Needed Blogging Expenses and Tools
Starting with first forming an LLC for my blog was first thing, that was $100 to the state of Virginia. The beauty of forming an LLC and making money with a blog – you are able to write off your expenses, or what I consider investments.
Here is a list of the other expenses that I think are critical for all bloggers. Automating social media posts on Facebook and Twitter (100% necessary in my opinion) was a $100 for the year with Buffer.
My Canva subscription was $130 for the year, which is great for designing cover photos and Pinterest graphics. Tailwind is KEY for blogging and using Pinterest. For a long time, Pinterest scared me, but Tailwind has helped immensely and that subscription is $119 annually. That pretty much wraps up social media needs.
Bluehost is what I use to host Money Life Wax and they also provide the platform (WordPress.org) to design and write content. I also renew all of my domain names using Bluehost each year. Total Bluehost expense: $175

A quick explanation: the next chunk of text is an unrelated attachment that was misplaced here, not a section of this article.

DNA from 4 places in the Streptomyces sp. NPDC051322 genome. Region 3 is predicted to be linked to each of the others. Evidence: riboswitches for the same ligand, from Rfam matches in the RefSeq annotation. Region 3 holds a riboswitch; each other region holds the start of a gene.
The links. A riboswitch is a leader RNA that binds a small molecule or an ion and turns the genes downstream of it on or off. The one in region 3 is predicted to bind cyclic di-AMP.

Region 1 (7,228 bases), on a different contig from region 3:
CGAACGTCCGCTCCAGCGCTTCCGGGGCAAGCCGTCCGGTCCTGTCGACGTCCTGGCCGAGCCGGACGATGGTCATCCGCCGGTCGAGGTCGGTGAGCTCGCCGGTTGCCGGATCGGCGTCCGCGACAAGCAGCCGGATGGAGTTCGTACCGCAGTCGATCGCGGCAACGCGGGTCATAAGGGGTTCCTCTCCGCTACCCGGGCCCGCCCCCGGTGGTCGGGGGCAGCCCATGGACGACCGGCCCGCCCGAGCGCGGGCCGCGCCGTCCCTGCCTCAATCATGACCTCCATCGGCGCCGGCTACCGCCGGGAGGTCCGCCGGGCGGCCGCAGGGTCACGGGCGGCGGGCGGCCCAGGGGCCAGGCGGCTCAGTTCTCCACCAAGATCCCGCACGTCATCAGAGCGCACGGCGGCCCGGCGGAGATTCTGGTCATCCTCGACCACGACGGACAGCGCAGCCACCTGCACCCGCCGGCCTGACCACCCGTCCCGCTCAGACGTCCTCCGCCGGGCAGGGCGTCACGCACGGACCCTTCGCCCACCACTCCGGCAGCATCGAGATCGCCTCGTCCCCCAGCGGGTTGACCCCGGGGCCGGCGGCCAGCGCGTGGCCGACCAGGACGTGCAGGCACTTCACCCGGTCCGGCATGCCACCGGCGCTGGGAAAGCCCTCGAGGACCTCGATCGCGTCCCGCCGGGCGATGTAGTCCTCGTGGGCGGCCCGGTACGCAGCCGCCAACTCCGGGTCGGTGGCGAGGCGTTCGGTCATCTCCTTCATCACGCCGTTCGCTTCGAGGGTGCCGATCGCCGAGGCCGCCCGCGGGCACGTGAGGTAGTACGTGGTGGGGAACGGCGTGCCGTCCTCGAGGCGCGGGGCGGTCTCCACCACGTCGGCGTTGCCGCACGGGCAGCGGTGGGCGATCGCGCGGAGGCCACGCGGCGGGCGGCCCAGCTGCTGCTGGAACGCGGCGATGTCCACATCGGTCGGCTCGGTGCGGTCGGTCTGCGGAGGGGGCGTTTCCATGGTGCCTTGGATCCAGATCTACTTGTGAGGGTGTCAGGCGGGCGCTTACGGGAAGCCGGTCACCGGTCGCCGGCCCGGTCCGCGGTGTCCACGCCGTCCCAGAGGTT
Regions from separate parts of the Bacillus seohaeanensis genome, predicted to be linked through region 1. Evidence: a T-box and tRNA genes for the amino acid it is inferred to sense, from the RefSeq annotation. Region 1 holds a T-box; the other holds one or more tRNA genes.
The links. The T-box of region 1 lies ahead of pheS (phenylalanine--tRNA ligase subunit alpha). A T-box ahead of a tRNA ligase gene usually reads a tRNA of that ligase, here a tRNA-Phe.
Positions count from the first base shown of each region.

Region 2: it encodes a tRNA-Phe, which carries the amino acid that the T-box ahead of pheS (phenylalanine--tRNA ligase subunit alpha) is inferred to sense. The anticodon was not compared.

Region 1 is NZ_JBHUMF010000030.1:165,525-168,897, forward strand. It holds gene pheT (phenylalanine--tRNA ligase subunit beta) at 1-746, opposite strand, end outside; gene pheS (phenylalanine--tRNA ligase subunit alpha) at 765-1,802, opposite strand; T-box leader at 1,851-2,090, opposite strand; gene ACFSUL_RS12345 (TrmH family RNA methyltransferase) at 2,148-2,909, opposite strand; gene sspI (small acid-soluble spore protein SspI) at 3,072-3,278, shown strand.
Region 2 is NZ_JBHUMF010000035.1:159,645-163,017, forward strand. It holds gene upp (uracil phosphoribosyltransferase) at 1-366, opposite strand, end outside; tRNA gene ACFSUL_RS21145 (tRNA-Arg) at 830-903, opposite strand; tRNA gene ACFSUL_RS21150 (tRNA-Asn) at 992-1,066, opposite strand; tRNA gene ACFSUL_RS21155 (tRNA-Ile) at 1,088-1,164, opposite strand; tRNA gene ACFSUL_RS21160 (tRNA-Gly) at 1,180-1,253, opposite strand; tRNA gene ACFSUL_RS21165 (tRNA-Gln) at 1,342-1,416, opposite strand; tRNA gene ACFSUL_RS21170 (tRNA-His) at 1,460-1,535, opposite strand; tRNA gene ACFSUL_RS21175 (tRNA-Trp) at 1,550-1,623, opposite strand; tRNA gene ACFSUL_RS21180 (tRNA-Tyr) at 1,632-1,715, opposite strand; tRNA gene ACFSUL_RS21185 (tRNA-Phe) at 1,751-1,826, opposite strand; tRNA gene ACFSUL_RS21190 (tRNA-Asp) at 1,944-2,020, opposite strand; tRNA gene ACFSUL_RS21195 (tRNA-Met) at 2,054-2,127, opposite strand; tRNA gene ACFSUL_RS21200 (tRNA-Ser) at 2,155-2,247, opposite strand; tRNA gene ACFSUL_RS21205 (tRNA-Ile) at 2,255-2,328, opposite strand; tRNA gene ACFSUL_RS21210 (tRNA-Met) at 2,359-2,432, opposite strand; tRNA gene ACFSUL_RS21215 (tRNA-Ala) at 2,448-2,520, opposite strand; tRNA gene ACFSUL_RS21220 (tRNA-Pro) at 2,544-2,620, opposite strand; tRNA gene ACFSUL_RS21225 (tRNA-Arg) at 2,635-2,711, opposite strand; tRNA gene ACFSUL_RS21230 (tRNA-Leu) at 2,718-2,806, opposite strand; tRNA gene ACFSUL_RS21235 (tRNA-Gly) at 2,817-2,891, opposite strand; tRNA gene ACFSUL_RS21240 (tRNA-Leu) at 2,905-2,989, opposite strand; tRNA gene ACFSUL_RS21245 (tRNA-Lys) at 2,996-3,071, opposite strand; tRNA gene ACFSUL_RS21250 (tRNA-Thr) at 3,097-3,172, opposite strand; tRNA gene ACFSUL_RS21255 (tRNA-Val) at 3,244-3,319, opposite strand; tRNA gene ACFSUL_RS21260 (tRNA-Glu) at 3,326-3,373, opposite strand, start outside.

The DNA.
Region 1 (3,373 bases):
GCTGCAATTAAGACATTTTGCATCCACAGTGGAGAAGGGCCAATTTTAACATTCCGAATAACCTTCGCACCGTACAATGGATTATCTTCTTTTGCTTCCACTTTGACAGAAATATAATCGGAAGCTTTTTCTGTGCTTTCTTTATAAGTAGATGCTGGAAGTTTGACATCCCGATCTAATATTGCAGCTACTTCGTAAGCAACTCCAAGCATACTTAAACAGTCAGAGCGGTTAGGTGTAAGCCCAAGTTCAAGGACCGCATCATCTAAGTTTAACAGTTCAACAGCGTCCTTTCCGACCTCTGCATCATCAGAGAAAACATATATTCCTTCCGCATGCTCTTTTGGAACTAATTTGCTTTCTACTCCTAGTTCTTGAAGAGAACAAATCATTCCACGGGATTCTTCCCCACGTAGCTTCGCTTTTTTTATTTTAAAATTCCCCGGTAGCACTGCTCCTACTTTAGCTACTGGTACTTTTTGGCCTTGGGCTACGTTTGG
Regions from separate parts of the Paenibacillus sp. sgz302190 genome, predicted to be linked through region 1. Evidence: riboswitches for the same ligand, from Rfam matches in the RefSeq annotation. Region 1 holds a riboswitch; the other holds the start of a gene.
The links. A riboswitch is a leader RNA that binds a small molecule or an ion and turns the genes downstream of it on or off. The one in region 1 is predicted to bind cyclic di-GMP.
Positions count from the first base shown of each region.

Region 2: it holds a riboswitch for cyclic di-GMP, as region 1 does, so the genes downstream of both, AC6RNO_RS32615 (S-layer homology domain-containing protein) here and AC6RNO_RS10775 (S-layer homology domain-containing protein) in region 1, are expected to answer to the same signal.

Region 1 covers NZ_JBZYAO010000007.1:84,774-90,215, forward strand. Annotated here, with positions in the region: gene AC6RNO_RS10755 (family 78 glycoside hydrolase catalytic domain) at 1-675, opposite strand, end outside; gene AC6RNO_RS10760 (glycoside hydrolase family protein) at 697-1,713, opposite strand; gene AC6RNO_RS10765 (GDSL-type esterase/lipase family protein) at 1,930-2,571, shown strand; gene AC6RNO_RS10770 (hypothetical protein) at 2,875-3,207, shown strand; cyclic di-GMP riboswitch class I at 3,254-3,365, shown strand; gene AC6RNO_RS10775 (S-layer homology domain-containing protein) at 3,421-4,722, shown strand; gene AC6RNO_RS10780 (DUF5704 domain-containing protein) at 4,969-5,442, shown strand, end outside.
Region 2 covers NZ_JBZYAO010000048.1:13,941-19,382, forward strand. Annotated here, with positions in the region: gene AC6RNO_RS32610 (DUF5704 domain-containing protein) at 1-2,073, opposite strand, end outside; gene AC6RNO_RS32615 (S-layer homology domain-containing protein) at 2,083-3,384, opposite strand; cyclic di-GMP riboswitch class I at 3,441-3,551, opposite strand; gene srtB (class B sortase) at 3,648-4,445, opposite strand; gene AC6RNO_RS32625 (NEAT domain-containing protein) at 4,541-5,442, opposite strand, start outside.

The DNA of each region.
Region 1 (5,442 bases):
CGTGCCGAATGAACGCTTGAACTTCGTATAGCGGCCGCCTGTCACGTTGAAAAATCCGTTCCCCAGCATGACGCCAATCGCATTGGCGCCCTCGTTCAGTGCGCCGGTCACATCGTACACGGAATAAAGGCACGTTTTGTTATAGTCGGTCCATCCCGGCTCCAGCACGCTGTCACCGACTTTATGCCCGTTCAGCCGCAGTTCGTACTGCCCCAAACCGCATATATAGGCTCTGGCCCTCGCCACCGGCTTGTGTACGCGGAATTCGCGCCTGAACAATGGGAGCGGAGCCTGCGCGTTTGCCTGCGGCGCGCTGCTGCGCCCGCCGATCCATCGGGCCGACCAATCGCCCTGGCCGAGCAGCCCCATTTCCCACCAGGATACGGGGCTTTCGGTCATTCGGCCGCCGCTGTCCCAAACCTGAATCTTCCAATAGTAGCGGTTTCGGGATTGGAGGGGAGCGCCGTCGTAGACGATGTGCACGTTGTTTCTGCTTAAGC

Total Expenses (Highly Recommended) For 2018: $624
Optional blogging expenses
Nothing is required other then Bluehost, so technically all expenses are optional. However, the list above is worth it's weight in gold. Now, if I was going to start with one it would be Buffer first, then Tailwind, then Canva. Canva's free option is sufficient enough to start.
However, I did have $1,200 in expenses that I would consider more optional then those even.
Courses. Most of my optional blogging expenses came from courses. I took a digital marketing course that taught me tons, a FB ads course that is super valuable and an SEO course.
For blogging, I found the Stupid Simple SEO course the most important and vital for my needs. I went from being an amateur SEO person, (Search Engine Optimization if you are wondering what the heck SEO is) to having a full understanding for $247.
Because, I took the Stupid Simple SEO course I can almost look at a website and tell how well their SEO is or isn't. If you are interested the course is actually reopening Feb 11-15th and is worth every $1 in my opinion – even if you are not a blogger. Here is my exclusive link, just tell Mike I sent you.